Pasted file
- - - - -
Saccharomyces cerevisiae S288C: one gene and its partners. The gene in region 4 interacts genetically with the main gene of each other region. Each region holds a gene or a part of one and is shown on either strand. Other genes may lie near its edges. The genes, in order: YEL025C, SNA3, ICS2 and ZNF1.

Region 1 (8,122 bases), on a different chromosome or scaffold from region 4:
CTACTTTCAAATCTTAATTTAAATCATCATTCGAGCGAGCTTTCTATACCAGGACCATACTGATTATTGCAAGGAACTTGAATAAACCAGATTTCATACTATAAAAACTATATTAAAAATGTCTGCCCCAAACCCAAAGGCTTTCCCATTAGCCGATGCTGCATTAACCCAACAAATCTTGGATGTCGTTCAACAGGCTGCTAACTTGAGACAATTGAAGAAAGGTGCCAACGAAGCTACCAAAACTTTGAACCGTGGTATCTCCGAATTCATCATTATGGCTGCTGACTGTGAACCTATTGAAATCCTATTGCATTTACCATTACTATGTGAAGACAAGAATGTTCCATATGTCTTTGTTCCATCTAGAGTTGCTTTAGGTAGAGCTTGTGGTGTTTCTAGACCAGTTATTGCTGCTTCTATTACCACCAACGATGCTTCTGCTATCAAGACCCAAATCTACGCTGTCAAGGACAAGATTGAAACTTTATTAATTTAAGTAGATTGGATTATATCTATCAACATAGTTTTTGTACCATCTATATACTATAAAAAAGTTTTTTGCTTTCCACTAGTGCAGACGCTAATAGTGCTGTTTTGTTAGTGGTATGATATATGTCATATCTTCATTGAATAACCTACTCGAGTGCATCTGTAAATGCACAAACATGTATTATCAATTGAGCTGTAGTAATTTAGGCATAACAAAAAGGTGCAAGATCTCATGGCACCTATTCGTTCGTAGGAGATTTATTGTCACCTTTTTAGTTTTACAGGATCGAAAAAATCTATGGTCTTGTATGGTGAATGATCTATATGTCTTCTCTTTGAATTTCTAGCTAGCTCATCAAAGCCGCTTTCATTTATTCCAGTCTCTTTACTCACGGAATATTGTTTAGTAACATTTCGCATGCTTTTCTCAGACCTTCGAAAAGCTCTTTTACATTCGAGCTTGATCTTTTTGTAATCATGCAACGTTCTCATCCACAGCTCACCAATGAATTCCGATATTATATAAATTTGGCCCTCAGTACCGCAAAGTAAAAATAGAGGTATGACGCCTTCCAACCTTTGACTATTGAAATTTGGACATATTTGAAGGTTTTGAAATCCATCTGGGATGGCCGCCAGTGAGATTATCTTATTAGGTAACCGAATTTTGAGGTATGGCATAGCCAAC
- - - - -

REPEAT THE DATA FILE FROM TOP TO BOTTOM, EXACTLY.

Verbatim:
Saccharomyces cerevisiae S288C: one gene and its partners. The gene in region 4 interacts genetically with the main gene of each other region. Each region holds a gene or a part of one and is shown on either strand. Other genes may lie near its edges. The genes, in order: YEL025C, SNA3, ICS2 and ZNF1.

Region 1 (8,122 bases), on a different chromosome or scaffold from region 4:
CTACTTTCAAATCTTAATTTAAATCATCATTCGAGCGAGCTTTCTATACCAGGACCATACTGATTATTGCAAGGAACTTGAATAAACCAGATTTCATACTATAAAAACTATATTAAAAATGTCTGCCCCAAACCCAAAGGCTTTCCCATTAGCCGATGCTGCATTAACCCAACAAATCTTGGATGTCGTTCAACAGGCTGCTAACTTGAGACAATTGAAGAAAGGTGCCAACGAAGCTACCAAAACTTTGAACCGTGGTATCTCCGAATTCATCATTATGGCTGCTGACTGTGAACCTATTGAAATCCTATTGCATTTACCATTACTATGTGAAGACAAGAATGTTCCATATGTCTTTGTTCCATCTAGAGTTGCTTTAGGTAGAGCTTGTGGTGTTTCTAGACCAGTTATTGCTGCTTCTATTACCACCAACGATGCTTCTGCTATCAAGACCCAAATCTACGCTGTCAAGGACAAGATTGAAACTTTATTAATTTAAGTAGATTGGATTATATCTATCAACATAGTTTTTGTACCATCTATATACTATAAAAAAGTTTTTTGCTTTCCACTAGTGCAGACGCTAATAGTGCTGTTTTGTTAGTGGTATGATATATGTCATATCTTCATTGAATAACCTACTCGAGTGCATCTGTAAATGCACAAACATGTATTATCAATTGAGCTGTAGTAATTTAGGCATAACAAAAAGGTGCAAGATCTCATGGCACCTATTCGTTCGTAGGAGATTTATTGTCACCTTTTTAGTTTTACAGGATCGAAAAAATCTATGGTCTTGTATGGTGAATGATCTATATGTCTTCTCTTTGAATTTCTAGCTAGCTCATCAAAGCCGCTTTCATTTATTCCAGTCTCTTTACTCACGGAATATTGTTTAGTAACATTTCGCATGCTTTTCTCAGACCTTCGAAAAGCTCTTTTACATTCGAGCTTGATCTTTTTGTAATCATGCAACGTTCTCATCCACAGCTCACCAATGAATTCCGATATTATATAAATTTGGCCCTCAGTACCGCAAAGTAAAAATAGAGGTATGACGCCTTCCAACCTTTGACTATTGAAATTTGGACATATTTGAAGGTTTTGAAATCCATCTGGGATGGCCGCCAGTGAGATTATCTTATTAGGTAACCGAATTTTGAGGTATGGCATAGCCAAC